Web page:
New Mexico’s Southwestern Public Service Company (SPS) had proposed a rate hike on its solar customers to the New Mexico Public Regulation Commission. However, Earthjustice,Vote Solar and New Mexico attorney Jason Marks, successfully fought the proposal. Now many New Mexico solar customers will actually see a reduction in charges.
"New Mexico is a sunny state that has the potential to be a solar energy leader" said Earthjustice attorney Sara Gersen. "I’m glad that we were able to stop charges from going up on clean, local energy. We want everyone to have a real opportunity to go solar. We can’t let utility fees put clean energy out of reach."
The utility imposed the charge, called the Distributed Generation Standby Service Rider, in 2011. It proposed increasing the charge by 31 percent for residential customers, and up to 48 percent for other groups of customers in October 2015.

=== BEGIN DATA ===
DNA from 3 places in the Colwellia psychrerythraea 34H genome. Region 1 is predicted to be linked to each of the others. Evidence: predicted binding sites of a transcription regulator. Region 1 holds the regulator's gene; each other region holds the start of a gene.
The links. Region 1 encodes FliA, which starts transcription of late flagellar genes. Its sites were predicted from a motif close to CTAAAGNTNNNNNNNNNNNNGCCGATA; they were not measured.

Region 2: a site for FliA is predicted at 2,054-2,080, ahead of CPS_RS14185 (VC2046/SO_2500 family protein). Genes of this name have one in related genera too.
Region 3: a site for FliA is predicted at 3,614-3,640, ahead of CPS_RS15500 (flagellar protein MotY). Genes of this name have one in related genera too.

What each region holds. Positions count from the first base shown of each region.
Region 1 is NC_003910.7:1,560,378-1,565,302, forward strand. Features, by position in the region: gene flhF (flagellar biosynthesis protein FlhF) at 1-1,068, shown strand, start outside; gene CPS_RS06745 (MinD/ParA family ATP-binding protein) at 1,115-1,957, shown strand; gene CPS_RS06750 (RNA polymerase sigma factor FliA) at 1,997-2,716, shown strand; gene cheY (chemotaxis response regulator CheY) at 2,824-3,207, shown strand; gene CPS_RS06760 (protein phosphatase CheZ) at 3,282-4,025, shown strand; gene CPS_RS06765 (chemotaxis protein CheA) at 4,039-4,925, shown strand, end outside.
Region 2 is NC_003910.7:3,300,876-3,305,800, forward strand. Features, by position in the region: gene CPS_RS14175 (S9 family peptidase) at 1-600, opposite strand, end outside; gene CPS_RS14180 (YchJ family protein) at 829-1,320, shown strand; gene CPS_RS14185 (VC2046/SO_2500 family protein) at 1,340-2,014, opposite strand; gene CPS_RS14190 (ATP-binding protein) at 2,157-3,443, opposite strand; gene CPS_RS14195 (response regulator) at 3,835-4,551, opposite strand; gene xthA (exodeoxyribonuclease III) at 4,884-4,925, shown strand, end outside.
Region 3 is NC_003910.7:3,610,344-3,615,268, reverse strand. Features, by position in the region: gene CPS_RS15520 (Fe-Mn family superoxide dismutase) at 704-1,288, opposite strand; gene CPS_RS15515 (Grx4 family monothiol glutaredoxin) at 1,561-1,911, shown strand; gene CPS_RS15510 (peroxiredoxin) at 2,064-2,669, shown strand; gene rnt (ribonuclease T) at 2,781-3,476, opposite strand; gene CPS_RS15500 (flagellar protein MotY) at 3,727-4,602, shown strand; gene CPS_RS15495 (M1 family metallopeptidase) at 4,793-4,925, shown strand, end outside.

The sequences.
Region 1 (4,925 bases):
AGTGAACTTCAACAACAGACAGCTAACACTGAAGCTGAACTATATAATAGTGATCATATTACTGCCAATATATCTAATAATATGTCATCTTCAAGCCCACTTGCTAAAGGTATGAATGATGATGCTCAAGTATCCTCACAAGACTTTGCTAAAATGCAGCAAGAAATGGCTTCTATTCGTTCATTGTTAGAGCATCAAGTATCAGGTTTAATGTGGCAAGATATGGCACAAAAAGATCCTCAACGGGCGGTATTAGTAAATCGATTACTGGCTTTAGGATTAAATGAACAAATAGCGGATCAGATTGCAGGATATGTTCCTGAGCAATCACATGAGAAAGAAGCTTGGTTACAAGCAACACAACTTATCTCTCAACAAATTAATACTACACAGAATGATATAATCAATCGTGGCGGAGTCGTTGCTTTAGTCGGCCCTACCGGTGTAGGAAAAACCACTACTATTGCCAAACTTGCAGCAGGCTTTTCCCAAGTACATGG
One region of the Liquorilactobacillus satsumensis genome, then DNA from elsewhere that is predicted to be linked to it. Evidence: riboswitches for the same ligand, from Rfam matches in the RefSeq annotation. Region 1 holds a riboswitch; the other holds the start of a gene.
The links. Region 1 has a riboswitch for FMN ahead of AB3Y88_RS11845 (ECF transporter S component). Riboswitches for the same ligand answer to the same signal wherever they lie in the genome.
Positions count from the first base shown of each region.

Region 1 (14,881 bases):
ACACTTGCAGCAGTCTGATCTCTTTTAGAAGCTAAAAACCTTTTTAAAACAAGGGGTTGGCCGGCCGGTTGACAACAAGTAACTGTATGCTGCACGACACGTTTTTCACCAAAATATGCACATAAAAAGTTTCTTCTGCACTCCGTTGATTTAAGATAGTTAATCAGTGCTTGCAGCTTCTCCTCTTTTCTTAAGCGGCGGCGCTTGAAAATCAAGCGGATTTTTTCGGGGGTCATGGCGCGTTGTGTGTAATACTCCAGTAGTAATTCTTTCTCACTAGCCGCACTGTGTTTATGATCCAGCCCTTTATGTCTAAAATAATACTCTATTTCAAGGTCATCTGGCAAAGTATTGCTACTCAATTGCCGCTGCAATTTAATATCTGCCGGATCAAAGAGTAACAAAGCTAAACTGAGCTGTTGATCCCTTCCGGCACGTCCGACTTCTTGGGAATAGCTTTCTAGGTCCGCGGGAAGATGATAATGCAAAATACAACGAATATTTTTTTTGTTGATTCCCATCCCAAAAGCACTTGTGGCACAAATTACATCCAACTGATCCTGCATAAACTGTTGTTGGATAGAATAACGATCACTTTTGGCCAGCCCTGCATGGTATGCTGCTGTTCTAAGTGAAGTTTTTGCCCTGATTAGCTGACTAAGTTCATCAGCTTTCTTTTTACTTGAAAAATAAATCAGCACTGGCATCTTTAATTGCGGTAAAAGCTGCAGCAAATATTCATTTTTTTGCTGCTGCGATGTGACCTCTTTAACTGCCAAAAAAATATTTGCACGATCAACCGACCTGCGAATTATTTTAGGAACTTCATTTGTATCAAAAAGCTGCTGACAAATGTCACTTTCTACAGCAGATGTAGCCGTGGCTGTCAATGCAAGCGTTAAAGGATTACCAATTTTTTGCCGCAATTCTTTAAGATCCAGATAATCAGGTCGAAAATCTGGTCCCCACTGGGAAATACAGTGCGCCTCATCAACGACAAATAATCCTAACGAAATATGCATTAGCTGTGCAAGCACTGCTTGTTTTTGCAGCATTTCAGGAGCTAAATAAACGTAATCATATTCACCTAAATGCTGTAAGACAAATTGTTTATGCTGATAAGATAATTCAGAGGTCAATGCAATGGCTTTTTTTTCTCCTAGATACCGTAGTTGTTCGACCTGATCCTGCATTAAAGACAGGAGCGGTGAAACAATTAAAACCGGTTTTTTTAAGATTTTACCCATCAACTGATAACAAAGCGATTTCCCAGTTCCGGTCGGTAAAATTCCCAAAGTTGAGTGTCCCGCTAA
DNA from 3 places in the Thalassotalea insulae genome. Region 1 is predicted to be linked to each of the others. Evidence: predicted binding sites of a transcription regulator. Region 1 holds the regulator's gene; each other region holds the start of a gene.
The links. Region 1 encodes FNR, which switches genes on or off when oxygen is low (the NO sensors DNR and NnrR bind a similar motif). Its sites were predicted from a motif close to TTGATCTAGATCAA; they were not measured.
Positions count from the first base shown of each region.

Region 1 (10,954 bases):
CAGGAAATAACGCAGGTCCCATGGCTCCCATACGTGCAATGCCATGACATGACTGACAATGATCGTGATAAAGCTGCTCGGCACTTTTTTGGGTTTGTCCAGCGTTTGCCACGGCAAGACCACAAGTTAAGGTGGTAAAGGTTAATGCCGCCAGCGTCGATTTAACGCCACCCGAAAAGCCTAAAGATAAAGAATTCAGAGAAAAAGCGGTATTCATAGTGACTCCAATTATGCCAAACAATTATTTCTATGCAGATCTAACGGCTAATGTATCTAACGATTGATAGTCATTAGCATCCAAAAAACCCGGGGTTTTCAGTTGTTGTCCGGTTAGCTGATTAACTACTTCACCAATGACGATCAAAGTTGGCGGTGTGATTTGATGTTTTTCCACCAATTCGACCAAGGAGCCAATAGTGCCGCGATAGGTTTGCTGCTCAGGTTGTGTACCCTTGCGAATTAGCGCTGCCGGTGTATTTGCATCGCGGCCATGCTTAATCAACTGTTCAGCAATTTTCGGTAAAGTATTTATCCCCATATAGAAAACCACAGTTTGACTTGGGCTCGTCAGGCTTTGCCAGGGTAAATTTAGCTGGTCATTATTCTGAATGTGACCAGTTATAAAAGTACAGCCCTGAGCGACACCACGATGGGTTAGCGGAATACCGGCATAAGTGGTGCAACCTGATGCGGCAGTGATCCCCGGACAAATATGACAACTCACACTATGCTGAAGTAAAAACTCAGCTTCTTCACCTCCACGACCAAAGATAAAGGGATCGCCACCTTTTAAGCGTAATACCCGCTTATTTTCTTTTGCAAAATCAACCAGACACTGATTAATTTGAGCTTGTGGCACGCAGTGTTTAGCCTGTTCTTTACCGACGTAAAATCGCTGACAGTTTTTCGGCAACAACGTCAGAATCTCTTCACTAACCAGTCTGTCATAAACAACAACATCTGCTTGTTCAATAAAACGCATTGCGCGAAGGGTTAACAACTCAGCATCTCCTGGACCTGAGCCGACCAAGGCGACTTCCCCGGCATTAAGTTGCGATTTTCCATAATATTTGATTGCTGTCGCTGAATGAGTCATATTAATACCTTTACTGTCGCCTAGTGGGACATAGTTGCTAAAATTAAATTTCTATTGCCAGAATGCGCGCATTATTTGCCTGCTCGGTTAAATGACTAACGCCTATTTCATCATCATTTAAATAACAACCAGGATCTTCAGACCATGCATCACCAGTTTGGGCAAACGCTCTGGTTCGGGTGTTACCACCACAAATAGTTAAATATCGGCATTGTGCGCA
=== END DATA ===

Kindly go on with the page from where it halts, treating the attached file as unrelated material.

Under the new settlement SPS will no longer impose a surcharge on excess energy, or net-metered energy. Previously, the utility charged for each kilowatt hour of customer-produced energy fed back to the grid. However, customers with solar power or other renewable energy on their homes home, businesses, municipal buildings or schools will still pay a monthly surcharge. Agricultural irrigation customers with renewable energy systems will see their surcharge drop by 20 percent, according to EarthJustice.
"We applaud the Commission for today’s decision, which will prevent SPS from further penalizing solar customers for generating their own electricity, an investment that lowers energy costs, supports local jobs and improves health for families statewide," said Vote Solar program director Rick Gilliam. "This should send a clear signal to utilities around the country that are attempting to impose similar discriminatory fees that this tactic to curtail rooftop solar is as unconstructive as it is unfair."
The commission’s decision follows similar decisions it’s made in the past year, disallowing additional fees that New Mexico’s other utilities sought to impose on rooftop solar and it echoes efforts around the country by utilities to impose fees to slow down the growth of rooftop solar power. In some places, like Nevada, they’ve had more success. But the solar industry has been fighting back as have homeowners and others.Tweet